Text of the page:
Huhne blasts 'semi detached UK' bid
A Liberal Democrat Cabinet minister has hit out at Tory Eurosceptics, claiming their ambitions for a looser relationship with Brussels would leave the UK "semi-detached" from the European Union with no say in the rules governing the vitally important single market.
Energy Secretary Chris Huhne warned that "if you are not at the table, you are on the menu" as the political fallout over David Cameron's controversial decision to wield the UK's veto over a new European treaty continued.
But there was support for the Prime Minister's stance from a group of senior business leaders, who cautioned against the UK being "dragged deeper into a more centralised and over-regulated EU".
In an interview in the Independent, Mr Huhne said: "A lot of the Conservative right pine for some semi-detached status where we would be like Norway or Switzerland - enjoying the benefits of the single market without being a members of the EU."
This would give "no direct influence" over European rules and would mean losing the "massive advantage" of being at the EU table. "It is not in the national interest to be in a purely passive relationship, where our interests are being determined by other people," he said.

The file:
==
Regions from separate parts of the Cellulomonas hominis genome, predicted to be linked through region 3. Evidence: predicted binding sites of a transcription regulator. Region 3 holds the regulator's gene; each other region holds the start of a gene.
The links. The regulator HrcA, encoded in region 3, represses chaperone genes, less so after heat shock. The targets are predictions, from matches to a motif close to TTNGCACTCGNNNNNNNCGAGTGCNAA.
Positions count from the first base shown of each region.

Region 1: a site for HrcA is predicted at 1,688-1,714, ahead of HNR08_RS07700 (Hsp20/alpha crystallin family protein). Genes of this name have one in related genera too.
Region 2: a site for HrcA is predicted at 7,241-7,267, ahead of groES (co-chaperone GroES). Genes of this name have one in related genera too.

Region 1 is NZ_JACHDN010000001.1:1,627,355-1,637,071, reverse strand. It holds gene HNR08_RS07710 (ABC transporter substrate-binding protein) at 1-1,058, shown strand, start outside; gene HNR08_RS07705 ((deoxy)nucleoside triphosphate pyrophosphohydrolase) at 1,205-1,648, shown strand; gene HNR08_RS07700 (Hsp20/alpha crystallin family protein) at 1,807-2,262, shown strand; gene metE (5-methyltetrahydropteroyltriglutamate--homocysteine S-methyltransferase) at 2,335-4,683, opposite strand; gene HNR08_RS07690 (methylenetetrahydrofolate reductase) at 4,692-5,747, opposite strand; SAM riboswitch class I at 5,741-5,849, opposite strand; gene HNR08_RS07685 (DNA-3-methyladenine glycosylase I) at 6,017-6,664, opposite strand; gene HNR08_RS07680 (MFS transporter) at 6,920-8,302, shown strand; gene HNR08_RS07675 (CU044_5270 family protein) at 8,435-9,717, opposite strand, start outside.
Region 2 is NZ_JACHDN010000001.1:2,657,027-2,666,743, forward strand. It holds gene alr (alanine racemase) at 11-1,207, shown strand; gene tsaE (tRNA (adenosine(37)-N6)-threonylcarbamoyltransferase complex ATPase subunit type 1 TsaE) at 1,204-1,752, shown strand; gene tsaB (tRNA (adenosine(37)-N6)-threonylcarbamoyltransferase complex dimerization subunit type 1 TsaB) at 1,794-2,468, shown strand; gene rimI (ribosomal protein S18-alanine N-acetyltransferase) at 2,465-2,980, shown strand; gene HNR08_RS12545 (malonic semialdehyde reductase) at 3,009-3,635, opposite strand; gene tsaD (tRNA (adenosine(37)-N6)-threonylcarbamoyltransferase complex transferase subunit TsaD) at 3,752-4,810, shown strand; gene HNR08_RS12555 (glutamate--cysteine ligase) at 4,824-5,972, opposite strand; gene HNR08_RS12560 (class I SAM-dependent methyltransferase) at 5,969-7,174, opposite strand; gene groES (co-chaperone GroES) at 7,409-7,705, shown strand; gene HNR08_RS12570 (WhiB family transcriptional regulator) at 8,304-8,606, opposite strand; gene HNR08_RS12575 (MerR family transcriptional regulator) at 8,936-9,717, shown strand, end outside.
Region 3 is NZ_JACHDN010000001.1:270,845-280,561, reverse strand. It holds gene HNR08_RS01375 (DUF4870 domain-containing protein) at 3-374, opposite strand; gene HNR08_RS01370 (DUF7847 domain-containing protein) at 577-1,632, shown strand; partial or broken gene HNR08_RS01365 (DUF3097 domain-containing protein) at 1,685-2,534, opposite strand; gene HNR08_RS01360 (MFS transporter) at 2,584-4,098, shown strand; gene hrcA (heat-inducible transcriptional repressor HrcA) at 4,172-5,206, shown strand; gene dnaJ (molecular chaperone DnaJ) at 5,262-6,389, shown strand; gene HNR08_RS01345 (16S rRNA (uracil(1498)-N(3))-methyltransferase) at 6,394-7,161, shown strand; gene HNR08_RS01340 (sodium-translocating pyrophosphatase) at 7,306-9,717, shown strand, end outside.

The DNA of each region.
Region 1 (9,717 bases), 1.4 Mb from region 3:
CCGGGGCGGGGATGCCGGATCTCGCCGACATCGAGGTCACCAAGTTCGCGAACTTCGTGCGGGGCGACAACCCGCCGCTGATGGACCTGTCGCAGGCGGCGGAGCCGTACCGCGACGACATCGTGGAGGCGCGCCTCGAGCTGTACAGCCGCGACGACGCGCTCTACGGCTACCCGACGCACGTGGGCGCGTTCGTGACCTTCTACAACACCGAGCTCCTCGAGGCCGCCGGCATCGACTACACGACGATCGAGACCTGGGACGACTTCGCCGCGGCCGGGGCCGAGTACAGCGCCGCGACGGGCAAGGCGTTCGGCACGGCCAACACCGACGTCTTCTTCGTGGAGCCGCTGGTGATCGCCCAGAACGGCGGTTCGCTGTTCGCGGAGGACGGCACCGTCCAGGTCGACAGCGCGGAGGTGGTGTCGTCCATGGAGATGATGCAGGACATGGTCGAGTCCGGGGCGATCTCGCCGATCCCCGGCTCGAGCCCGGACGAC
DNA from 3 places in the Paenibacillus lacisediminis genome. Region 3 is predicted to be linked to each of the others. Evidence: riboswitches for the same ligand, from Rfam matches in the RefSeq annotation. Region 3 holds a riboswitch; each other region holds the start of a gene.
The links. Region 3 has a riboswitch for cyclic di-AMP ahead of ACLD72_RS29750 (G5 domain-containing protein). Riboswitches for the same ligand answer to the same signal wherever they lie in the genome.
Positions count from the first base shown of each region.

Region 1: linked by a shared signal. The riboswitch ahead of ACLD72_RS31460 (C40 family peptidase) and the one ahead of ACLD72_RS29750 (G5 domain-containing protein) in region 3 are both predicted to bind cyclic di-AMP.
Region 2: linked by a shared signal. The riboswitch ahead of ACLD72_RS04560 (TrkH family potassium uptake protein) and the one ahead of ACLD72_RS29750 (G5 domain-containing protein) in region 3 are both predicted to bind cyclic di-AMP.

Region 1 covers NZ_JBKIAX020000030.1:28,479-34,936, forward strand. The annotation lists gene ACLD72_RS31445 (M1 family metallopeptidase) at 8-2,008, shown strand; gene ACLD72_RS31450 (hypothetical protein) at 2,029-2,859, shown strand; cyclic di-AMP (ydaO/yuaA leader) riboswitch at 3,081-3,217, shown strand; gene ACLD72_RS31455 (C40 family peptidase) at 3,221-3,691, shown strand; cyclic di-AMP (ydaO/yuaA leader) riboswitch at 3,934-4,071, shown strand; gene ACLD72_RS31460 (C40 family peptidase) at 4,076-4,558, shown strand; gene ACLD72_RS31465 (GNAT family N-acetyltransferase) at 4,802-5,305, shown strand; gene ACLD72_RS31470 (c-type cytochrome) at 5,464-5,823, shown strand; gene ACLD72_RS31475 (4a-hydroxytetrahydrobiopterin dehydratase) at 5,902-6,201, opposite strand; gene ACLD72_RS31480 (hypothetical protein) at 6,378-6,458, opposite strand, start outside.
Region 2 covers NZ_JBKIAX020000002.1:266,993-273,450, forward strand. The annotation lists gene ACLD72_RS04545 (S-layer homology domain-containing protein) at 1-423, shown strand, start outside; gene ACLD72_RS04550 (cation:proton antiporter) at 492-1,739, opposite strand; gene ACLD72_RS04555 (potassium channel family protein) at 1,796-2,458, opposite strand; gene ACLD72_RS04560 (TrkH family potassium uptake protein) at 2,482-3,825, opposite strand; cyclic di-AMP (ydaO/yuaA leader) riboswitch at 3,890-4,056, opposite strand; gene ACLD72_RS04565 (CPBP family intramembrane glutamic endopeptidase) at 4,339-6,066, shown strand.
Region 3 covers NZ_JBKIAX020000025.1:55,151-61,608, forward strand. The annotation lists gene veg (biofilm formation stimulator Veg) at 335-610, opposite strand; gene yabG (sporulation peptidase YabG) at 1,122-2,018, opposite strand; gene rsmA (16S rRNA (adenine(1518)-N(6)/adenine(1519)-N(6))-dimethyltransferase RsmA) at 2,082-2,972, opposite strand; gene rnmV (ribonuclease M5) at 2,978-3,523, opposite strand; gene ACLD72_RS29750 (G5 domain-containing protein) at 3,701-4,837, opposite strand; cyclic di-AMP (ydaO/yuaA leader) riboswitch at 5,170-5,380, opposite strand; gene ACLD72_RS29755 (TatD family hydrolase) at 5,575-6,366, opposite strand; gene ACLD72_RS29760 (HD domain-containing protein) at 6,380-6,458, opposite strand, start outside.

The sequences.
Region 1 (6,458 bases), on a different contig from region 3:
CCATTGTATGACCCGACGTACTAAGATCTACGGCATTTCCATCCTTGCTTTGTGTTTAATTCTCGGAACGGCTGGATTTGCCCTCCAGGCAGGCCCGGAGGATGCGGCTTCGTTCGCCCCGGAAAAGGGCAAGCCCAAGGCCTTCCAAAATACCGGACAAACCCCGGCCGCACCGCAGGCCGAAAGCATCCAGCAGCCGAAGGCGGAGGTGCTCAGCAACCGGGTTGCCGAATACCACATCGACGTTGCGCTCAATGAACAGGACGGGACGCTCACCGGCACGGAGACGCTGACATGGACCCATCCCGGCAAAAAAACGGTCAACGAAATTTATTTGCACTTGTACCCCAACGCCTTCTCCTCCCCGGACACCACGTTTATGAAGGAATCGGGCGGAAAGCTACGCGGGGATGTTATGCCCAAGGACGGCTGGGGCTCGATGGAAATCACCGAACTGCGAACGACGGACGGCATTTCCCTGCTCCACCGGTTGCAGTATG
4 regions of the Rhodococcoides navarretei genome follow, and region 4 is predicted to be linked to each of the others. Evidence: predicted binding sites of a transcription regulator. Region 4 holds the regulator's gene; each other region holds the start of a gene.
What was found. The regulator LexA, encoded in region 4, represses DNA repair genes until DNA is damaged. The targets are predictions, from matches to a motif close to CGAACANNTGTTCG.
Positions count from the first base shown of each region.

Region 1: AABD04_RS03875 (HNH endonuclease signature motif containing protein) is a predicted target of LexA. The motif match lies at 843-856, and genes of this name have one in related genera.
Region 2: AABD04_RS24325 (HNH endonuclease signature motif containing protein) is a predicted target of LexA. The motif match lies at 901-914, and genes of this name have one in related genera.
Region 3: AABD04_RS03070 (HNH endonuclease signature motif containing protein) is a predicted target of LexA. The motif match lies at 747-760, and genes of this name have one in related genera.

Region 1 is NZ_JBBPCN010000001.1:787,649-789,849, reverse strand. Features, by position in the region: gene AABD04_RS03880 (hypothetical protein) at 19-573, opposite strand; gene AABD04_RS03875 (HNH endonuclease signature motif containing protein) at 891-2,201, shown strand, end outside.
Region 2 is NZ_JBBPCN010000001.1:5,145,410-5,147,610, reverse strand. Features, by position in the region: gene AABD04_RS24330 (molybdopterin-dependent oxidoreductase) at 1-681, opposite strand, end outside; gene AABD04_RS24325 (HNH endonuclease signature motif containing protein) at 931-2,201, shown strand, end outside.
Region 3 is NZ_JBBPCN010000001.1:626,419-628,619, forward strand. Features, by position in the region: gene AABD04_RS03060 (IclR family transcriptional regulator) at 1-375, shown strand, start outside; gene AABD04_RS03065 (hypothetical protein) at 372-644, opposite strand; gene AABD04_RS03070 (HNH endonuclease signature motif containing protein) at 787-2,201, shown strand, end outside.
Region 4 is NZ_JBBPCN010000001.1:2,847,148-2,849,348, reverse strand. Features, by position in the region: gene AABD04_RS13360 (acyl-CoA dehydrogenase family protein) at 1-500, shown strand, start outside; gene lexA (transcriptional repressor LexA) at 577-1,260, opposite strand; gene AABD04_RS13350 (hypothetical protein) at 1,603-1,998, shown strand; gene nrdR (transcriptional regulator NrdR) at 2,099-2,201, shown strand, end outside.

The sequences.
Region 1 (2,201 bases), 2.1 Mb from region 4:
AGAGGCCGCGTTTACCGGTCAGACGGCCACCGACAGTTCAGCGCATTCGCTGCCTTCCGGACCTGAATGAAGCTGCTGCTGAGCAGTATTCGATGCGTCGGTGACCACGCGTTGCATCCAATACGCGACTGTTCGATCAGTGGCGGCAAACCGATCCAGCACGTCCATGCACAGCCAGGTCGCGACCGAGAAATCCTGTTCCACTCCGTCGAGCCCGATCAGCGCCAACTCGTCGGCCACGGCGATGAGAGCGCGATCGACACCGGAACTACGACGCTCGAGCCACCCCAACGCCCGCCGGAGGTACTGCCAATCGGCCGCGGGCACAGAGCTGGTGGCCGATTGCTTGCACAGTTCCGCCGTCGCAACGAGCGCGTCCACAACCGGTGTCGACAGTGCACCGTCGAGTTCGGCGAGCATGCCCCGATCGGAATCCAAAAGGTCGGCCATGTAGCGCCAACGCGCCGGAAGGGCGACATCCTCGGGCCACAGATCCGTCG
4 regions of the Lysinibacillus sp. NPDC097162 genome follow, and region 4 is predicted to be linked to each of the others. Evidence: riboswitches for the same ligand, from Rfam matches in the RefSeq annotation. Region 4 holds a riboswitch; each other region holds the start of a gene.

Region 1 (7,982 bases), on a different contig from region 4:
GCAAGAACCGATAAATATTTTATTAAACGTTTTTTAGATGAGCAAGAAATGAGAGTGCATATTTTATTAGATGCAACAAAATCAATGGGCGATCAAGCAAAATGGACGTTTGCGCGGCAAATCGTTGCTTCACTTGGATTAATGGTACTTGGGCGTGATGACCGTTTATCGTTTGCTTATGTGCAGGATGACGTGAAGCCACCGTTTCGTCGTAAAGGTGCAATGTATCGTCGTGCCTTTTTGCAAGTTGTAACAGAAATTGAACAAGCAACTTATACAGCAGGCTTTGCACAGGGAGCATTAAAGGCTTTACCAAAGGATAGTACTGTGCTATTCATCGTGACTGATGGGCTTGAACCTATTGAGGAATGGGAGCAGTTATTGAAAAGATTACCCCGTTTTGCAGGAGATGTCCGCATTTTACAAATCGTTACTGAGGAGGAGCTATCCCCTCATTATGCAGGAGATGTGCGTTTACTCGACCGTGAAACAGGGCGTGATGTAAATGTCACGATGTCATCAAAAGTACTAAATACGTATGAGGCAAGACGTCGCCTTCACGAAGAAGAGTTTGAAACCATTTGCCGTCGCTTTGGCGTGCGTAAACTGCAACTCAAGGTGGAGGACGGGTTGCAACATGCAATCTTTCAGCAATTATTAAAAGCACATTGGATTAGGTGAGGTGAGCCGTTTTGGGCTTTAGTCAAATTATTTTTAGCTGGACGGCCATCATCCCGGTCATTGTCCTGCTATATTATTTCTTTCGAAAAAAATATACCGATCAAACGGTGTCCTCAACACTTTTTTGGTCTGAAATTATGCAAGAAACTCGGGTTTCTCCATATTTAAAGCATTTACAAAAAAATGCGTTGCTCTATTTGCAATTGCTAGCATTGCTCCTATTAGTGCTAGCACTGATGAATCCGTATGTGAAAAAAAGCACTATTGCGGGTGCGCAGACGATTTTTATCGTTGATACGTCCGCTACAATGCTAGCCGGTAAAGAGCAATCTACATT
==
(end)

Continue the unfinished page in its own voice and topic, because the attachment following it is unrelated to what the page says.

Mr Huhne, a former MEP, said that "a significant part" of the parliamentary Conservative Party did not understand how important it was to be involved in negotiations in Brussels.
"We need to make the case more positively. The case for our membership of the EU is not a case for ending national sovereignty but for delivering an age-old, historic objective of our foreign policy."
While acknowledging the EU was "too bureaucratic" and needed to change, Mr Huhne said: "That reform is much better argued from a position where you passionately believe in the benefits that can arise from EU membership than if your counterparts believe you have a hidden agenda which is essentially to destroy the EU and all its works."
On the eve of the crucial summit, there was a meeting of the European People's Party, the mainstream centre-right bloc in the European Parliament which Mr Cameron pulled the Tories out of.
Mr Huhne said: "You can't help wondering what would have happened if David Cameron had been there. If you are not at the table when things are being decided, you can't defend your interests. The phrase in Brussels is clear: if you are not at the table, you are on the menu."